ByZoe McCormack, writer at Creators.co
23 year old MA student and film fanatic from Ireland!
Zoe McCormack

The 89th Academy Awards kicks off this Sunday. For us film fanatics, the is basically Super Bowl Sunday, so it’s pretty exciting stuff. With that in mind, it’s time to turn our attention to Hollywood’s greatest love — itself. Almost as long as there have been movies, there have been movies about movies, ranging from wholesome homages to scathing satire. So before Hollywood's big night, let’s look at five of the best self-reflexive movies about Hollywood, from ingenuous tributes to more scornful efforts.

5. La La Land (2016)

[Credit: Summit Entertainment]
[Credit: Summit Entertainment]

It makes sense to start with La La Land, the movie that is nominated for a record-tying 14 awards at this weekend’s show. is the story of the relationship between aspiring jazz club owner Seb and wannabe actress Mia (Emma Stone). The film is a breathtakingly beautiful homage to a classical Hollywood that perhaps no longer exists, while also remaining contemporary and original. As such, it invites comparison to Singin’ in the Rain, both musicals that pay nostalgic tribute to the Hollywood dream factory, with Ryan Gosling's character even swinging from a lamp post at one point! Although the opening scene is a tad saccharine, the movie is a bittersweet tale of the triumph of ambition and career over love.

4. Maps To The Stars (2014)

[Credit: Entertainment One]
[Credit: Entertainment One]

Peter Bradshaw, writing for The Guardian, referred to Maps to the Stars as an “exquisitely horrible” depiction of contemporary Hollywood. It is extremely difficult to think of a satire more biting than David Cronenberg’s modern masterpiece. The ensemble piece is populated with a range of kooky and deranged characters, from incestuous pyromaniacs to drug-addicted child stars.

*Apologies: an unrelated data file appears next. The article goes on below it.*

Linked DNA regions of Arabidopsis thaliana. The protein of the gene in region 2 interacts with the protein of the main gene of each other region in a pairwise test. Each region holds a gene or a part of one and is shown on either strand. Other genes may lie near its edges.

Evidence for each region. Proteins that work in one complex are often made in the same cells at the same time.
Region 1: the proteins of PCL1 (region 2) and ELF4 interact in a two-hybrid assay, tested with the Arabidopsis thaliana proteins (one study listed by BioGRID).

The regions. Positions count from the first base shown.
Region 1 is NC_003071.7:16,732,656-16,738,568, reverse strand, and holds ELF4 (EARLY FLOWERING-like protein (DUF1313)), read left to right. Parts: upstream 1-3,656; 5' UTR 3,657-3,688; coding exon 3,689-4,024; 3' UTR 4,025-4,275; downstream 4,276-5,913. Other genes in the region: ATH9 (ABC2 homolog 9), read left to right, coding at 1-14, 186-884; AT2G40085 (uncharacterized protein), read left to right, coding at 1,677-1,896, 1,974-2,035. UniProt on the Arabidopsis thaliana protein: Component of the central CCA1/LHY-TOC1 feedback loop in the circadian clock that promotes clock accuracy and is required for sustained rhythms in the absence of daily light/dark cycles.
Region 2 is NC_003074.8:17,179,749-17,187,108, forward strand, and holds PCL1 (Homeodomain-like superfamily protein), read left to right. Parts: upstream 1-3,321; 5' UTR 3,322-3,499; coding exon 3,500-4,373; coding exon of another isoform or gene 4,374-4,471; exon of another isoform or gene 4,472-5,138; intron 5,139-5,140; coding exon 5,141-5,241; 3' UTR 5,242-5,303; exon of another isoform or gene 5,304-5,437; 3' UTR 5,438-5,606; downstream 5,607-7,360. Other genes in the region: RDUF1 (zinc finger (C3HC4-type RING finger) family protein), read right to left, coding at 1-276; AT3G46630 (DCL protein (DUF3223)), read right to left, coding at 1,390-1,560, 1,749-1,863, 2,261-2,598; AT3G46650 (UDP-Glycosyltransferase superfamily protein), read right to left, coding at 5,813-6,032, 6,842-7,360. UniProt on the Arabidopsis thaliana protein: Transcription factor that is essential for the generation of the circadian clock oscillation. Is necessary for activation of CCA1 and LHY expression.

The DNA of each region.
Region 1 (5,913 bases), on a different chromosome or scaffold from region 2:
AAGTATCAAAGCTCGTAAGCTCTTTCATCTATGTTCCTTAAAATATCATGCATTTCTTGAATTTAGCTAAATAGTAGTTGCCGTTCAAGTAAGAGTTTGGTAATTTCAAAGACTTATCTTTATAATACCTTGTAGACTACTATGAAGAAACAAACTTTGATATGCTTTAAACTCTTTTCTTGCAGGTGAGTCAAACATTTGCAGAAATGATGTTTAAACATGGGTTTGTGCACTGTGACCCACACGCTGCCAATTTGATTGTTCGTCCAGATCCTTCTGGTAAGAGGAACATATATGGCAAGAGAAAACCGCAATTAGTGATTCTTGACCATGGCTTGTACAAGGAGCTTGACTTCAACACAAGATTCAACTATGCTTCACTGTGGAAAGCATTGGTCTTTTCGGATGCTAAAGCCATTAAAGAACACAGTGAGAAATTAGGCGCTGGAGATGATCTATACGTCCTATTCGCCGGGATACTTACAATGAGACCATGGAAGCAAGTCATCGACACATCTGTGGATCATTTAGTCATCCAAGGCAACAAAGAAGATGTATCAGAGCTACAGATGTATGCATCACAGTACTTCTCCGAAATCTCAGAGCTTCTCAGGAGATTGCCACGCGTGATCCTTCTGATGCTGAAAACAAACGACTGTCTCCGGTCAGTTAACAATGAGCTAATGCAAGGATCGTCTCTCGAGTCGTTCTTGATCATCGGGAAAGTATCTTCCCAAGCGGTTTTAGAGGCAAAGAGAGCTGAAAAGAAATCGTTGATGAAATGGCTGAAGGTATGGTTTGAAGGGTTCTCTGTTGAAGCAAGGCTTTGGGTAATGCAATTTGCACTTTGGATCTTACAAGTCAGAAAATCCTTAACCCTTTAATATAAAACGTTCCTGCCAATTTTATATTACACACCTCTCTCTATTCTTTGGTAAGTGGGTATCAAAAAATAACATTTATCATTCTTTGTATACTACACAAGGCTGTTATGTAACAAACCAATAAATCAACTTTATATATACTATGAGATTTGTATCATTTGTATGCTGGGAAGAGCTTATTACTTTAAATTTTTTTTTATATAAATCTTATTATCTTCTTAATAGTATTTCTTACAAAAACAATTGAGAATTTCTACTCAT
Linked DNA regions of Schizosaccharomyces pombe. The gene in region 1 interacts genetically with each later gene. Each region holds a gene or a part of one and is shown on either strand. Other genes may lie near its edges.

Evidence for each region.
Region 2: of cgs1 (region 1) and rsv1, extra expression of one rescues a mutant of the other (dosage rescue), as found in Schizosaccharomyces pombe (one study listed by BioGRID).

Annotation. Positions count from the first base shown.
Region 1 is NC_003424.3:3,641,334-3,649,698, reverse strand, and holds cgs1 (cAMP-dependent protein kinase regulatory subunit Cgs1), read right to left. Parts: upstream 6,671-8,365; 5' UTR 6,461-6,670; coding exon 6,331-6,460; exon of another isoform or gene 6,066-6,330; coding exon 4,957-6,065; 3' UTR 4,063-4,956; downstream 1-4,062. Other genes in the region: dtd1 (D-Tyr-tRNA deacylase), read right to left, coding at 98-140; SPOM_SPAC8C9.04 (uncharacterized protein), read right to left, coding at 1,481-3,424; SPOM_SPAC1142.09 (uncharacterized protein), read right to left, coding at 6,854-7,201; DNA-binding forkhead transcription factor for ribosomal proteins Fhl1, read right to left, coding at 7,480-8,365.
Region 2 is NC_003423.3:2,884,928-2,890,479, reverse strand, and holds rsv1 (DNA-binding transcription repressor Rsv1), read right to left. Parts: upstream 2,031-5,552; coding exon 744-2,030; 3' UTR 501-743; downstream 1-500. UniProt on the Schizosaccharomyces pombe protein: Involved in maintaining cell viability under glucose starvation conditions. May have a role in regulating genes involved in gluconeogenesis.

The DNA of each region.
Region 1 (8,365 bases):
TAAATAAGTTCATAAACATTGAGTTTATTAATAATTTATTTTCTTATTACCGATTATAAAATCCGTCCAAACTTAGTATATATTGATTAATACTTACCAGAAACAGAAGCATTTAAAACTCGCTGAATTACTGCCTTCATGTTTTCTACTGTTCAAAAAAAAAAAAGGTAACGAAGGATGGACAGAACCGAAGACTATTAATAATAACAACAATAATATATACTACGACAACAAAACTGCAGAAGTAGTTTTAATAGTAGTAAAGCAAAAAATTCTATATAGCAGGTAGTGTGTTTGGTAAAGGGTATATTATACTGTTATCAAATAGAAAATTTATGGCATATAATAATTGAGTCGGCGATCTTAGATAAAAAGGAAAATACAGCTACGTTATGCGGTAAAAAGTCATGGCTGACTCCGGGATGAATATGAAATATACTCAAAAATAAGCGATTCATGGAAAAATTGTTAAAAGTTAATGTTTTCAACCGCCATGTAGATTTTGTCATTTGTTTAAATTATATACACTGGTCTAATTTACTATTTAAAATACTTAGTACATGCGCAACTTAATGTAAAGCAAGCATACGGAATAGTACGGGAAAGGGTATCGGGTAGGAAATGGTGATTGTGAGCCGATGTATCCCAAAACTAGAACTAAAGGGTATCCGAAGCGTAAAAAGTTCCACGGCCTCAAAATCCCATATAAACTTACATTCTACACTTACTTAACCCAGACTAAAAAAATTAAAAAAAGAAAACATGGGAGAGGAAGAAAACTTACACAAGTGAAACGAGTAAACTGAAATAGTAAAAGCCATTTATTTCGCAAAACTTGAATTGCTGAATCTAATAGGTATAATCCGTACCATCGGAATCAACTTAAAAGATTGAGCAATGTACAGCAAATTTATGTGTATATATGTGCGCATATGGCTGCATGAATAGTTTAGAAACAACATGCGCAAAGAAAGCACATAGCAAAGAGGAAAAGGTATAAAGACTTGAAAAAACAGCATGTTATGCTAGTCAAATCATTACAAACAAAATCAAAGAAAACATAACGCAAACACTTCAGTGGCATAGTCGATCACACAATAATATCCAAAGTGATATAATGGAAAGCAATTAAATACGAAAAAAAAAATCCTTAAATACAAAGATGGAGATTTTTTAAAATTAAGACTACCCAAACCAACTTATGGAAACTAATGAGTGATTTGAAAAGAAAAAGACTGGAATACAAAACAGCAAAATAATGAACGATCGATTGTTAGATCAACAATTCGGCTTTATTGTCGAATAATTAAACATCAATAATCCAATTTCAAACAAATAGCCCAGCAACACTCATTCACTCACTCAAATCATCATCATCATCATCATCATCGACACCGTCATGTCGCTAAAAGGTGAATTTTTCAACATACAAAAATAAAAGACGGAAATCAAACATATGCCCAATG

The scene-stealer of the film is Julianne Moore's Havana Segrand, an aging actress desperate to step out of the shadow of her famous late mother, who was also an actress. The film is a case study in Freudian neuroticism and is well worth a watch for any fan of ’s specific brand of body horror and humor. You can check out the trailer below.

3. Mulholland Drive (2001)

Named by BBC Culture as the best movie of the 21st century and by far the scariest film on this list, David Lynch’s Mulholland Drive is a poisonous ode to Hollywood. The first half of the movie focuses on Betty (Naomi Watts), an aspiring actress fresh off the plane to LA who meets and falls in love with Rita, an amnesiac woman who recently survived a car accident.

[Credit: Universal Pictures]
[Credit: Universal Pictures]

In the second half, the film basically folds in on itself and the audience is never really sure who is who and what is going on. Suffice it to say that Mulholland Drive is a frightening and tragic story of the hollowness of Hollywood and the people it chews up and spits out. You can look at Betty's audition scene below:

2. Singin' In The Rain (1952)

This is the film to which subsequent movie musicals will forever be compared. The story is relatively simple: Gene Kelly's famous silent movie actor Don Lockwood must reinvent himself for the onslaught of the sound era in film, with the help of love interest Kathy Selden, played by the effervescent Debbie Reynolds.

[Credit: MGM]
[Credit: MGM]

Singin’ in the Rain dramatizes the change from silent pictures to talkies, thereby celebrating Hollywood history. This toe-tapping musical is filled with spectacular dance numbers like "Make 'Em Laugh" and "Good Morning." But perhaps more significantly than that, Singin’ in the Rain provides a poignant insight into an industry in flux by looking at Hollywood’s attempts to move into the talkie era. The difficult transition from silent movies to films with sound is hilariously evident in the scene below:

1. Sunset Boulevard (1950)

No. 1 goes to Billy Wilder’s acerbic story of the delusions of a washed-up movie star, a film that has practically ingrained itself into popular culture with its sharp dialogue and the sureness of Wilder’s direction. Gloria Swanson, herself an actress whose heyday was well behind her, plays Norma Desmond — a deliciously disturbed Miss Havisham-type figure — with camp aplomb.

[Credit: Paramount Pictures]
[Credit: Paramount Pictures]

Sunset Boulevard is essentially a film noir, opening with the dead body of a writer who then proceeds to provide the voiceover for this dramatic tale — American Beauty, eat your heart out! The film also includes cameos from Buster Keaton, gossip columnist Hedda Hopper, and Cecil B. DeMille. Still a classic. Check out its most famous scene below:

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